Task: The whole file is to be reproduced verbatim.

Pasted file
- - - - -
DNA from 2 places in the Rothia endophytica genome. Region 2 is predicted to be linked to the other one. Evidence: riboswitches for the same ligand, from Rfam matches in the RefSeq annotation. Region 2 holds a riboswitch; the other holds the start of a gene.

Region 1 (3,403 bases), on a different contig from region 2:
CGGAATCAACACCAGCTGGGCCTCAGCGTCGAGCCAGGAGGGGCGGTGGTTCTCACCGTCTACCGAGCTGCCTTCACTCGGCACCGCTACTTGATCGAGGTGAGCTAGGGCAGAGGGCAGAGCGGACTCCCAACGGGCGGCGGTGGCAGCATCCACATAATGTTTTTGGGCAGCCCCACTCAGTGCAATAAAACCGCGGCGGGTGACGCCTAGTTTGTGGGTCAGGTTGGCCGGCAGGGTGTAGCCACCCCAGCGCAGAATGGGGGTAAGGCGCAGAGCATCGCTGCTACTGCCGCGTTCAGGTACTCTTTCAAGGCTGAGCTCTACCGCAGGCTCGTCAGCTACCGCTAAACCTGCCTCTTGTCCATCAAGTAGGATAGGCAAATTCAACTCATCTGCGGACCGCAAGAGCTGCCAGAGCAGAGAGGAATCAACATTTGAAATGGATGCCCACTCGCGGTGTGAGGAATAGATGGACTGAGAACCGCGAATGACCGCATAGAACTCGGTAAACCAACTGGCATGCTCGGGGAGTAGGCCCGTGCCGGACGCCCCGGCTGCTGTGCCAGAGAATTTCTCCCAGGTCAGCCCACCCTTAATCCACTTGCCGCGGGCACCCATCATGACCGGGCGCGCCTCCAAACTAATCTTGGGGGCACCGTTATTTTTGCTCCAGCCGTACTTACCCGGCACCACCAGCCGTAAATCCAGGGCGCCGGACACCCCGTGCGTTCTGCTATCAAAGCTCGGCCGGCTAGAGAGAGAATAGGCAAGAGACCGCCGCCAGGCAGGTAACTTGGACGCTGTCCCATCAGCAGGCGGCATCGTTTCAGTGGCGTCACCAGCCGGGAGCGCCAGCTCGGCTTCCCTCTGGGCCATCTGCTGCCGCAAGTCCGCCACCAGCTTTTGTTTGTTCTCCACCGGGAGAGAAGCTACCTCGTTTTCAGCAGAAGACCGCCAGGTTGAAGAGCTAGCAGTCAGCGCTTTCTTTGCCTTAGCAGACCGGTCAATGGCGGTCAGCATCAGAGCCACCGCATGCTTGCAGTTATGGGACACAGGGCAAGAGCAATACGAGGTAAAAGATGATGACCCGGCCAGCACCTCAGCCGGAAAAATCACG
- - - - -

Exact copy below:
DNA from 2 places in the Rothia endophytica genome. Region 2 is predicted to be linked to the other one. Evidence: riboswitches for the same ligand, from Rfam matches in the RefSeq annotation. Region 2 holds a riboswitch; the other holds the start of a gene.

Region 1 (3,403 bases), on a different contig from region 2:
CGGAATCAACACCAGCTGGGCCTCAGCGTCGAGCCAGGAGGGGCGGTGGTTCTCACCGTCTACCGAGCTGCCTTCACTCGGCACCGCTACTTGATCGAGGTGAGCTAGGGCAGAGGGCAGAGCGGACTCCCAACGGGCGGCGGTGGCAGCATCCACATAATGTTTTTGGGCAGCCCCACTCAGTGCAATAAAACCGCGGCGGGTGACGCCTAGTTTGTGGGTCAGGTTGGCCGGCAGGGTGTAGCCACCCCAGCGCAGAATGGGGGTAAGGCGCAGAGCATCGCTGCTACTGCCGCGTTCAGGTACTCTTTCAAGGCTGAGCTCTACCGCAGGCTCGTCAGCTACCGCTAAACCTGCCTCTTGTCCATCAAGTAGGATAGGCAAATTCAACTCATCTGCGGACCGCAAGAGCTGCCAGAGCAGAGAGGAATCAACATTTGAAATGGATGCCCACTCGCGGTGTGAGGAATAGATGGACTGAGAACCGCGAATGACCGCATAGAACTCGGTAAACCAACTGGCATGCTCGGGGAGTAGGCCCGTGCCGGACGCCCCGGCTGCTGTGCCAGAGAATTTCTCCCAGGTCAGCCCACCCTTAATCCACTTGCCGCGGGCACCCATCATGACCGGGCGCGCCTCCAAACTAATCTTGGGGGCACCGTTATTTTTGCTCCAGCCGTACTTACCCGGCACCACCAGCCGTAAATCCAGGGCGCCGGACACCCCGTGCGTTCTGCTATCAAAGCTCGGCCGGCTAGAGAGAGAATAGGCAAGAGACCGCCGCCAGGCAGGTAACTTGGACGCTGTCCCATCAGCAGGCGGCATCGTTTCAGTGGCGTCACCAGCCGGGAGCGCCAGCTCGGCTTCCCTCTGGGCCATCTGCTGCCGCAAGTCCGCCACCAGCTTTTGTTTGTTCTCCACCGGGAGAGAAGCTACCTCGTTTTCAGCAGAAGACCGCCAGGTTGAAGAGCTAGCAGTCAGCGCTTTCTTTGCCTTAGCAGACCGGTCAATGGCGGTCAGCATCAGAGCCACCGCATGCTTGCAGTTATGGGACACAGGGCAAGAGCAATACGAGGTAAAAGATGATGACCCGGCCAGCACCTCAGCCGGAAAAATCACG